Not sure why she had to leave just with the clothes on her back. She must have known she was going to be evicted and could have been able to take some clothes. Ideally, she should have given up every penny and moved in with her sons or sister and gotten a job.This is what other victims have had to do. I hope she did everything possible to work ... Read Morewith authorities in investigating where the money went. I do believe someone like Bernie Madoff could have that many secrets from his wife. Ruth's apology still showed some allegience to her husband, so I didn't think she did well by the victims. And Bernie's apology was completely hollow because he didn't do all he could to help authorities find money and assets. Her life is totally in ruins. There are some wives of disgraced financiers who have done all right. She can't recoup. I would change my name. I worry about the grandchildren. All the Madoffs should change their names.

Rick Scott Tue. Jul 7, 2009

Bernard Madoff is a sociopath, a person who "fakes" emotions like affection and sympathy because he has never experienced them in his heart. It's like being color blind. The one experiencing it doesn't have a clue about what he's missing. The best he can do is fake it with sometimes tragic results. As in this case.

Those of us who aren't sociopaths, like the contributors to this exchange and very likely Ruth Madoff, have no way to put ourselves into the mind-set of those who are. Again think of color blindness. Can you really understand what it means to see the world without reds and greens?

I feel sorry for everyone involved in this catastrophe. Least of all for Bernie Madoff the sociopath, but he is a crippled human being. Most of all for his victims who didn't deserve to be stripped of their life savings and security. And somewhat for Ruth Madoff, who very likely is speaking truthfully when she says the Bernie Madoff who committed these crimes is not the Bernie Madoff she was married to all those years. Each of these in their own way is a victim of the human condition.

jewish girl Wed. Jul 8, 2009

I don't know how exactly I feel about Ruth Madoff, but I do understand her statement about realizing her husband may be a stranger.

My father, an upstanding member of our community, and well loved, hid his financial failings, by using up his retirement fund before he retired, and raiding my mother's inheritance from her parents, hardworking immigrants. He died and left us with virtually no money.

Since that happened, I have found out that similar things have happened to a range of people I know, most, but not all, Jewish. I don't know if this is a problem of general greed, or embarrassment, or if it is something men do, or Jewish men, since number of my friends have also had similar situations in their families...and it was fathers, not mothers who were perpetrators.

For my mother, siblings, and me - living within our means would have left us more secure after his passing...but he did not leave us that choice. No one in our community knows about this, my mother wants his reputation untarnished, but it is sometimes hard when people tell me how lucky I was to have such a mench as a father - he helped others more than he helped his own family. And I am sure that someone reading this now has been similarly affected, or know someone who has been.

You surely understand how I couldn't possibly leave my real name.

David Wilson Thu. Jul 9, 2009

My heart bleeds cold borscht for Ruth Madoff. The point that she didn't know about her family's finances is contradicted in fact. Ruth was no shrinking violet outerborough princess who played mah jong with the girls. In the beginning of their business, she took an active role and was considered pretty street smart. Bernie may be a sociopath who conned people out of their money, but Ruth benefited from the con game.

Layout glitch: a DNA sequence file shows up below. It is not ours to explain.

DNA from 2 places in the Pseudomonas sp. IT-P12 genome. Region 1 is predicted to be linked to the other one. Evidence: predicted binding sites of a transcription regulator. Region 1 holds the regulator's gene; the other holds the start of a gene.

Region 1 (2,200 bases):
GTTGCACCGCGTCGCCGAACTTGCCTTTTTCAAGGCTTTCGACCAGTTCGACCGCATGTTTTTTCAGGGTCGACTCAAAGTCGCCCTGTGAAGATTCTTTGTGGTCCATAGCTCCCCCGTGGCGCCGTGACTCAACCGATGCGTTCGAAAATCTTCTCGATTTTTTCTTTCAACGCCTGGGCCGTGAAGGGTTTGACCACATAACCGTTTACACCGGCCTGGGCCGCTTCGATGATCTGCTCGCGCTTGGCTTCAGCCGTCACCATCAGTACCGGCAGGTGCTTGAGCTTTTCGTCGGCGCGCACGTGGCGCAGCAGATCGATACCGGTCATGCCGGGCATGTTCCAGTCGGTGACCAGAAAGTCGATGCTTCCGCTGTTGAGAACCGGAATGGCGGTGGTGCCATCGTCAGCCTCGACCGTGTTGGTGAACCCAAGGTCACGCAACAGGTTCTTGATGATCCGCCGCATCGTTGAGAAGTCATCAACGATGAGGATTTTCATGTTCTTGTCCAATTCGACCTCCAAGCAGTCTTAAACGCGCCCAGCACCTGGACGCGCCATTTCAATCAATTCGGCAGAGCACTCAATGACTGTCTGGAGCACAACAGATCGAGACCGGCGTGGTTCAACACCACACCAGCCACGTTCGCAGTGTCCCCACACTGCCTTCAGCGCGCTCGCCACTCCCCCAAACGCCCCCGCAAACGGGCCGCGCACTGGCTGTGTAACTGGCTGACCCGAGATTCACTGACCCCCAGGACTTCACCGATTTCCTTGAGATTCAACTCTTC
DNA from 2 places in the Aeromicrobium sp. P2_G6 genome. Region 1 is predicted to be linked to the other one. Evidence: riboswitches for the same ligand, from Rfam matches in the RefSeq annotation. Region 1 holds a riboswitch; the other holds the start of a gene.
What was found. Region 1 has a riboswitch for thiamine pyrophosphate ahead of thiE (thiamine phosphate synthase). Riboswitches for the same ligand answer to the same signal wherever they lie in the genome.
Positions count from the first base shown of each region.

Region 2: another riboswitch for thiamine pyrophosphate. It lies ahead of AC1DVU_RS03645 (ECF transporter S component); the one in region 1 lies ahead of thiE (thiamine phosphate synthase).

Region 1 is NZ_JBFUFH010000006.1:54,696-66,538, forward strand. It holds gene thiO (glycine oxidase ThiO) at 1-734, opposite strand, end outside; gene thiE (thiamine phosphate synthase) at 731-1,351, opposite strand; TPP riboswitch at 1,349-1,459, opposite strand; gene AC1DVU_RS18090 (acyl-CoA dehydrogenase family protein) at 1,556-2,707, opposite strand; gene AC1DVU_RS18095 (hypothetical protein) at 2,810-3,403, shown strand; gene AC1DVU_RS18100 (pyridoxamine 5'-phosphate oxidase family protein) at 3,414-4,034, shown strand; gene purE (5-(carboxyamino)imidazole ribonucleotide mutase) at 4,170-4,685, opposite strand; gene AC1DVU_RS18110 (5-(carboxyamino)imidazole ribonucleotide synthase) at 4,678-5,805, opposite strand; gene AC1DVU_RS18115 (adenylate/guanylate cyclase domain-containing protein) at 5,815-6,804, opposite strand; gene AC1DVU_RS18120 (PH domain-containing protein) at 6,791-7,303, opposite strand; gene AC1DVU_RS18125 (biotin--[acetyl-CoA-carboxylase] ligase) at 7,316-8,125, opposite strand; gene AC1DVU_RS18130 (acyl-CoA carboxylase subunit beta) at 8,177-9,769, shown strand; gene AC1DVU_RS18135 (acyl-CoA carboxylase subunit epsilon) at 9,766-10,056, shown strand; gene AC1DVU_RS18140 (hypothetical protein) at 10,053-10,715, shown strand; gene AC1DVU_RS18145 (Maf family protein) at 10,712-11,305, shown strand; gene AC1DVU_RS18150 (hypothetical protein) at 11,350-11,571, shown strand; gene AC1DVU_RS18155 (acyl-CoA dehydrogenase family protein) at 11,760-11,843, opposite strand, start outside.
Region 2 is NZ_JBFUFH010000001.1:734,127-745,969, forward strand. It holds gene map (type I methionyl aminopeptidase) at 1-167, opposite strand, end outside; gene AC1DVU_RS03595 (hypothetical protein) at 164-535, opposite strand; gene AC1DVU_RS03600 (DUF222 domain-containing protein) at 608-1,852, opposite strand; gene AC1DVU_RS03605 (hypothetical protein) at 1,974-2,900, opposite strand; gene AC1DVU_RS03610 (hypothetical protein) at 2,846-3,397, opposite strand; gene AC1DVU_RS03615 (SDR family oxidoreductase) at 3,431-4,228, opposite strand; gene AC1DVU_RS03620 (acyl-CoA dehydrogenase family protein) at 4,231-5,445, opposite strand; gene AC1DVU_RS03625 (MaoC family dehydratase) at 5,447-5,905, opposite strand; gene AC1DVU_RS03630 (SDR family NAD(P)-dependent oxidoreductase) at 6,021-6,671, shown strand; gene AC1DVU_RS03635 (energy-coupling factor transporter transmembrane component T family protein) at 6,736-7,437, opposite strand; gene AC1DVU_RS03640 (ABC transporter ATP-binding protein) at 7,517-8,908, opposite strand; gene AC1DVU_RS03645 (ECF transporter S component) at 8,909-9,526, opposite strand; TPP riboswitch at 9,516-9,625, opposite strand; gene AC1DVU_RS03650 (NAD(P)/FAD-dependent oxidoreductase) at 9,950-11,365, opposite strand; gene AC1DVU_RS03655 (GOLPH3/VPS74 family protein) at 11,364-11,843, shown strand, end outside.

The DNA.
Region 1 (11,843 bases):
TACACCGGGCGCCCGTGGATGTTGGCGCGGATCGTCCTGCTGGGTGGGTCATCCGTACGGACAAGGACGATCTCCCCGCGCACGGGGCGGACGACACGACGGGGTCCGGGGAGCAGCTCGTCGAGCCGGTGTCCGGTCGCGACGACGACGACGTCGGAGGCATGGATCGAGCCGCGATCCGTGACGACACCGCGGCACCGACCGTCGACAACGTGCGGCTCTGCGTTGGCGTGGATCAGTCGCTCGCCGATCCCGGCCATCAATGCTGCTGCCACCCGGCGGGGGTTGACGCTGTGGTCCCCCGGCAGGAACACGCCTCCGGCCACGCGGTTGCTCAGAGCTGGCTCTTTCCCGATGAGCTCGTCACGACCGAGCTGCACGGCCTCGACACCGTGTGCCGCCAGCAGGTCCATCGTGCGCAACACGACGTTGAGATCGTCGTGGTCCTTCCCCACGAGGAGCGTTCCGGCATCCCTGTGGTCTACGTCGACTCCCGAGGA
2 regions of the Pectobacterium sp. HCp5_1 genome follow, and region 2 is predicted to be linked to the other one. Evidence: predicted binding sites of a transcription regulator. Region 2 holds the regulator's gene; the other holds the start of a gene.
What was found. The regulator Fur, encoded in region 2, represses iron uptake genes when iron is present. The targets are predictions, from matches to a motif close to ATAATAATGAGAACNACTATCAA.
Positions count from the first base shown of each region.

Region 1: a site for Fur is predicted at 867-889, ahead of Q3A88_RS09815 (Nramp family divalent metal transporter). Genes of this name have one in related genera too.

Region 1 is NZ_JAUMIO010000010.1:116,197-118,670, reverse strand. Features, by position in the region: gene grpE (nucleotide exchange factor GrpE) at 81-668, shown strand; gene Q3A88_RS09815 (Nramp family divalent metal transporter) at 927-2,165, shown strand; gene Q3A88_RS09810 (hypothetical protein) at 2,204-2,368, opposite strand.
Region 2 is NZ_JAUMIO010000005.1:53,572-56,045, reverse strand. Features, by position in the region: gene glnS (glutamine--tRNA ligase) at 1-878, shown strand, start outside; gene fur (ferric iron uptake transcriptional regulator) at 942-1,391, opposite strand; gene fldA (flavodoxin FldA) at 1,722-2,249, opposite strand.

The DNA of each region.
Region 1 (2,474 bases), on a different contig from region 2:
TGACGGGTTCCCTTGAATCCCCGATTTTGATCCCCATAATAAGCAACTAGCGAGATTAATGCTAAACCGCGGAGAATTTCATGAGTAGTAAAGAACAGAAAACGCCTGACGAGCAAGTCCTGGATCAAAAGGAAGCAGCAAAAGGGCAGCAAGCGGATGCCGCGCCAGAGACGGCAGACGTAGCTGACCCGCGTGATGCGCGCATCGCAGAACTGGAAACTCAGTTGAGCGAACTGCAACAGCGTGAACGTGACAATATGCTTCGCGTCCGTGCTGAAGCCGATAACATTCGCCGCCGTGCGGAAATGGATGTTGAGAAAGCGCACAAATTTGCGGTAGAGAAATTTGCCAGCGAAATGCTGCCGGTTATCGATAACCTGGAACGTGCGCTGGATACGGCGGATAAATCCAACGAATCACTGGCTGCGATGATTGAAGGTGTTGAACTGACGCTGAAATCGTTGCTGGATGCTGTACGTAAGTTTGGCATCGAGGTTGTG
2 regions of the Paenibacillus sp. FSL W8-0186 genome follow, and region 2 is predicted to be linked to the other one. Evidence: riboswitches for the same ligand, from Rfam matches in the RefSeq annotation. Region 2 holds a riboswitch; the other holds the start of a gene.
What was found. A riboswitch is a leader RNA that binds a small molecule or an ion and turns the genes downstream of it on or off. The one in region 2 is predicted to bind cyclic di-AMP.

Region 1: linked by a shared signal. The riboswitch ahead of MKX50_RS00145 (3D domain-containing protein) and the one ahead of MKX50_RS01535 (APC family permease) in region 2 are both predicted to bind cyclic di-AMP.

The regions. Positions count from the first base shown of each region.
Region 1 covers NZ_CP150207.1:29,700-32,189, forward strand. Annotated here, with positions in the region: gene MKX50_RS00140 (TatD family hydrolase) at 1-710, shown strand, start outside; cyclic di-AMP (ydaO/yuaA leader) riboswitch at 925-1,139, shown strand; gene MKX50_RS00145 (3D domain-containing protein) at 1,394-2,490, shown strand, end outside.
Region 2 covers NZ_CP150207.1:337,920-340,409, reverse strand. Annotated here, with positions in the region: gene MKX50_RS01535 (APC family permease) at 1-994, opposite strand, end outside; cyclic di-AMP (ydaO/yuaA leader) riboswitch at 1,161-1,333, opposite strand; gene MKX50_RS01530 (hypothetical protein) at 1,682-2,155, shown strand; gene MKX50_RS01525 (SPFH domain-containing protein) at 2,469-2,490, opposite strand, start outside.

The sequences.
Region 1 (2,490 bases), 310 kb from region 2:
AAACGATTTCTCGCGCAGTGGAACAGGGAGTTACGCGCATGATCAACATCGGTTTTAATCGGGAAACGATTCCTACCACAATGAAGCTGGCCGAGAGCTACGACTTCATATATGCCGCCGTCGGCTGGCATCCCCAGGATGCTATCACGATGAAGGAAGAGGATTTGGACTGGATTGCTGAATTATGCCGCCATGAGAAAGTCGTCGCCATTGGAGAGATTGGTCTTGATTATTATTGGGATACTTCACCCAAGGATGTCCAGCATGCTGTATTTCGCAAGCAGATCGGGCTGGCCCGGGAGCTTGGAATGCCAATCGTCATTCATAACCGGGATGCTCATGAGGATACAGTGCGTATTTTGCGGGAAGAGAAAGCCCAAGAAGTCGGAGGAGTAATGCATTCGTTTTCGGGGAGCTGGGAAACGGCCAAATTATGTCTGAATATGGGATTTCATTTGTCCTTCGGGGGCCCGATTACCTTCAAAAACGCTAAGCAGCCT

dorothy Thu. Jul 9, 2009

"Only" $2.5 million? How much of that is from her own legal income? If my husband carjacks a Mercedes and I get used to driving it, do I get to keep the car? Maybe she's a victim, but none of that money belongs to her.

Sephardiman Fri. Jul 10, 2009

JG-It's funny that you mention this because a similar story happened to my family. My late father took out an $80,000 loan from a finance company, while struggling with terminal cancer, and my elderly mother knew nothing of it until a few months before his death. She was straddled with this debt but fortunately was able to pay it off. I'm not sure but there seems to be a culture of "no one will find out" among our Jewish people these days.

jewish girl Sat. Jul 11, 2009

see??

My late father also took out a second mortgage on our house without telling anyone..and my friend D's father left her father with loans..and N's husband was dipping into their savings without and all these guys are the same basic age as Madoff.

thanks, Sephardiman, I'm glad someone can relate.

Sephardiman Sun. Jul 12, 2009

Unfortunately JG, I can relate all too well to this sort of behavior.

Elona-Llyn Sun. Jul 12, 2009

I am just a year or two younger than Ruth Madoff. When I married, I left our finances to my husband while I raised our five children until the eldest was fifteen years old and trusted him implicitly. Out of the blue, while living in a foriegn country and without family around, my passport, with those of my children hidden from me, my husband suddenly divorced me without warning, married a twenty year old and left with the children I had lived my live for. I had no idea. I was left penniless. The children were told by the new mother that I didn't love them any longer and had new children anyway, etc. Life can be terribly cruel. I wish Ruth Godspeed.

Stephen Nash Tue. Jul 14, 2009

The author is a romantic and is inaccurate. In the majority of American families the finances are handled by the wife, not by the husband. The prototypical example of this, well known to Market Researchers and their advertising clients, is the American male factory worker who hands his paycheque to his wife and then receives an allowance.

Would you like to receive updates about new stories?






















We will not share your e-mail address or other personal information.

Already subscribed? Manage your subscription.